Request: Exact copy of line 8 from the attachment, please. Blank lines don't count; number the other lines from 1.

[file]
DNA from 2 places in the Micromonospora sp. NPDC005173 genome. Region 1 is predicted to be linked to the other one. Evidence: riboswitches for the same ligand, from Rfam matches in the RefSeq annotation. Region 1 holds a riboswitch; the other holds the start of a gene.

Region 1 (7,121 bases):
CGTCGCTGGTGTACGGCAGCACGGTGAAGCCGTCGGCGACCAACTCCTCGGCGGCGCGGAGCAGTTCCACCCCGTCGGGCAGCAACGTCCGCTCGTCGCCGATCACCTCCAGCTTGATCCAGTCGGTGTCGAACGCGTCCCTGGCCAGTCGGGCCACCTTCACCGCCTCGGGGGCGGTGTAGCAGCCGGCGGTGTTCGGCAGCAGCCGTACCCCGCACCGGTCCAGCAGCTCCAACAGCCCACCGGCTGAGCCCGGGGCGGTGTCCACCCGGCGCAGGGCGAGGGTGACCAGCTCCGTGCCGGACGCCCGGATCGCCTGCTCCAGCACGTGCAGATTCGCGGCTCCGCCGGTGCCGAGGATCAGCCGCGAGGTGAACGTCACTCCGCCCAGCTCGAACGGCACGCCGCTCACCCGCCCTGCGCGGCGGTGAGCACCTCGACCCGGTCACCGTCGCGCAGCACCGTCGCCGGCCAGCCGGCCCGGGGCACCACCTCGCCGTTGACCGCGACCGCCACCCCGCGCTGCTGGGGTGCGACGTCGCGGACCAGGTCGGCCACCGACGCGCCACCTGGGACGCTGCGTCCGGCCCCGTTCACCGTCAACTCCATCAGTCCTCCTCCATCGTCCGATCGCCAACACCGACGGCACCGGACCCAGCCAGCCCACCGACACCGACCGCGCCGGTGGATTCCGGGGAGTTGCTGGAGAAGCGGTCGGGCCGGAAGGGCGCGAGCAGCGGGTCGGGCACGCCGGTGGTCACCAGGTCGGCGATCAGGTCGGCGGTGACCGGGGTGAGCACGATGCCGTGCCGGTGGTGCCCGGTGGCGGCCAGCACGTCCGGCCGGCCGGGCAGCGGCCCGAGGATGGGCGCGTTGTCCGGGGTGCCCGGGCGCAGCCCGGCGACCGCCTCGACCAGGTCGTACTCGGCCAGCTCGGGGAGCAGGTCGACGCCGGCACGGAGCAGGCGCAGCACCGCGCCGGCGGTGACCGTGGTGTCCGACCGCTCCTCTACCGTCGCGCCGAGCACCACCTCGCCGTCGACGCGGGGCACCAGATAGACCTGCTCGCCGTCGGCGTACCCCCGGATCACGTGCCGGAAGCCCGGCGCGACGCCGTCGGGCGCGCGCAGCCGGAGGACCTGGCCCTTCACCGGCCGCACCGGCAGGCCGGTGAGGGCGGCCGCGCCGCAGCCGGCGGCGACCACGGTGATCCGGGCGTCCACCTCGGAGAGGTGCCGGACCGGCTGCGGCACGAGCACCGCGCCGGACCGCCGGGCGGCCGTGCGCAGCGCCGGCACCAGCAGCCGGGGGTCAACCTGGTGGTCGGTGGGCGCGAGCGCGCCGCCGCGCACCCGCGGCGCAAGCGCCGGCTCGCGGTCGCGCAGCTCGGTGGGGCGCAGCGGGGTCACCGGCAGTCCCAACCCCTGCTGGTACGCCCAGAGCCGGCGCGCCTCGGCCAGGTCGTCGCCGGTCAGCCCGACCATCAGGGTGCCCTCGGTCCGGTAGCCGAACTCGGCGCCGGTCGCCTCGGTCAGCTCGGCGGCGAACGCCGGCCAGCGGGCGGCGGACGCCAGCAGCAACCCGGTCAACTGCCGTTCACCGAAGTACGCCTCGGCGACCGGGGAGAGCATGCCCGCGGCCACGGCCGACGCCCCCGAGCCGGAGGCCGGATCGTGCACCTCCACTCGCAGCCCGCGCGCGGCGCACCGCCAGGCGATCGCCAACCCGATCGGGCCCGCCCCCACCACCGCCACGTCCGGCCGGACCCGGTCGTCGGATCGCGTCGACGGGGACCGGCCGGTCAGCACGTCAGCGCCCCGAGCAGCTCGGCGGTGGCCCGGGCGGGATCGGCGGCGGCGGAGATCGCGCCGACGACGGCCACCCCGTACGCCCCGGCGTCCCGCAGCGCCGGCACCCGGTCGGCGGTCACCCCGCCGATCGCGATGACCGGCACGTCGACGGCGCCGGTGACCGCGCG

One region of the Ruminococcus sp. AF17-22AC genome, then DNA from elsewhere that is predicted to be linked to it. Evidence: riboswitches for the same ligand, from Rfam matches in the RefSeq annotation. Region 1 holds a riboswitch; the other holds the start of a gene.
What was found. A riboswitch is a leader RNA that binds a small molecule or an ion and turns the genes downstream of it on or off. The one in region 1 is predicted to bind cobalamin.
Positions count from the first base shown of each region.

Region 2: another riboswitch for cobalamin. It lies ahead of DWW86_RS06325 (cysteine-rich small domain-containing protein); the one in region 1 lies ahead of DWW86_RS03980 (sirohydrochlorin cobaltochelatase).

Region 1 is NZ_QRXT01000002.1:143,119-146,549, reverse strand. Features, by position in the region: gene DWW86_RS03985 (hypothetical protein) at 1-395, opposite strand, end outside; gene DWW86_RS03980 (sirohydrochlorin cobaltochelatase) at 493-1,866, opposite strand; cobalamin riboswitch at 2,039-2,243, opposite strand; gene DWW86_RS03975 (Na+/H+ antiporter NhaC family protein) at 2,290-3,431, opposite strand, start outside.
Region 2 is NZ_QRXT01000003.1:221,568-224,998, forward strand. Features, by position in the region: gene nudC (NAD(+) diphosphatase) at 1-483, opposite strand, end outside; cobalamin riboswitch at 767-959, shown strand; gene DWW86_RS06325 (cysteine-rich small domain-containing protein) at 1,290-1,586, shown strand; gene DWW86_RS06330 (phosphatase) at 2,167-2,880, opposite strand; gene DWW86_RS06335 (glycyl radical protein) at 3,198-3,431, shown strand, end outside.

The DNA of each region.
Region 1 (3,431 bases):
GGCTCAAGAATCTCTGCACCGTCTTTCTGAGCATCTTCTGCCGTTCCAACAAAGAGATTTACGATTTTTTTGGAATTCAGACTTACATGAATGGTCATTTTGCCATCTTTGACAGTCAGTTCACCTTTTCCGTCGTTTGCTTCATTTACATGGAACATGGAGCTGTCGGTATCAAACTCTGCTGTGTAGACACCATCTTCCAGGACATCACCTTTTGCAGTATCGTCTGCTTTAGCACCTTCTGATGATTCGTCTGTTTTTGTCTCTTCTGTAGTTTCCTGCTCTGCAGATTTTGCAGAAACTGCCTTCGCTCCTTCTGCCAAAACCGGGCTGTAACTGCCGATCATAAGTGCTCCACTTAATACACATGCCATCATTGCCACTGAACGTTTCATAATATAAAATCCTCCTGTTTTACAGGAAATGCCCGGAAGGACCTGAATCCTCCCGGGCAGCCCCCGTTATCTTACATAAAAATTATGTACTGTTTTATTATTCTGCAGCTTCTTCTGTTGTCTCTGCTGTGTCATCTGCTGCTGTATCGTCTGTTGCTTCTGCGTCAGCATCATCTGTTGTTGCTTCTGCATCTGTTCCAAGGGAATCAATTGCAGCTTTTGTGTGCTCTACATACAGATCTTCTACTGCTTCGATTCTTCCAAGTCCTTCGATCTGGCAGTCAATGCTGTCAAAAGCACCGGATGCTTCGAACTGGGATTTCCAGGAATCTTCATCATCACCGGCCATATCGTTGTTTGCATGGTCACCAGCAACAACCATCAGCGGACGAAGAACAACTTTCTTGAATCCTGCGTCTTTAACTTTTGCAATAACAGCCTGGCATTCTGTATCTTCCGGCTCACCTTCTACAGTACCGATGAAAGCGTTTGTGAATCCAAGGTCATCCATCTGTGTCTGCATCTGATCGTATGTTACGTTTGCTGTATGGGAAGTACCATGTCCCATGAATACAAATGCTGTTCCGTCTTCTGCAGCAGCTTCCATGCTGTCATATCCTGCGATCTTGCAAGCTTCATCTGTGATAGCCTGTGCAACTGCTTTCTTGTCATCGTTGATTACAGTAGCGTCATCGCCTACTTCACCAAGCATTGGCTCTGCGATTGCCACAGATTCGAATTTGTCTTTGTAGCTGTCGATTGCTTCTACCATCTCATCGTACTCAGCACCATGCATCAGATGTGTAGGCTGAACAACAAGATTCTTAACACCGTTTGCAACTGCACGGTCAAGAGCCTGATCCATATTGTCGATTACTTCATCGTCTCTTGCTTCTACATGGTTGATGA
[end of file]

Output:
Region 1 is NZ_QRXT01000002.1:143,119-146,549, reverse strand. Features, by position in the region: gene DWW86_RS03985 (hypothetical protein) at 1-395, opposite strand, end outside; gene DWW86_RS03980 (sirohydrochlorin cobaltochelatase) at 493-1,866, opposite strand; cobalamin riboswitch at 2,039-2,243, opposite strand; gene DWW86_RS03975 (Na+/H+ antiporter NhaC family protein) at 2,290-3,431, opposite strand, start outside.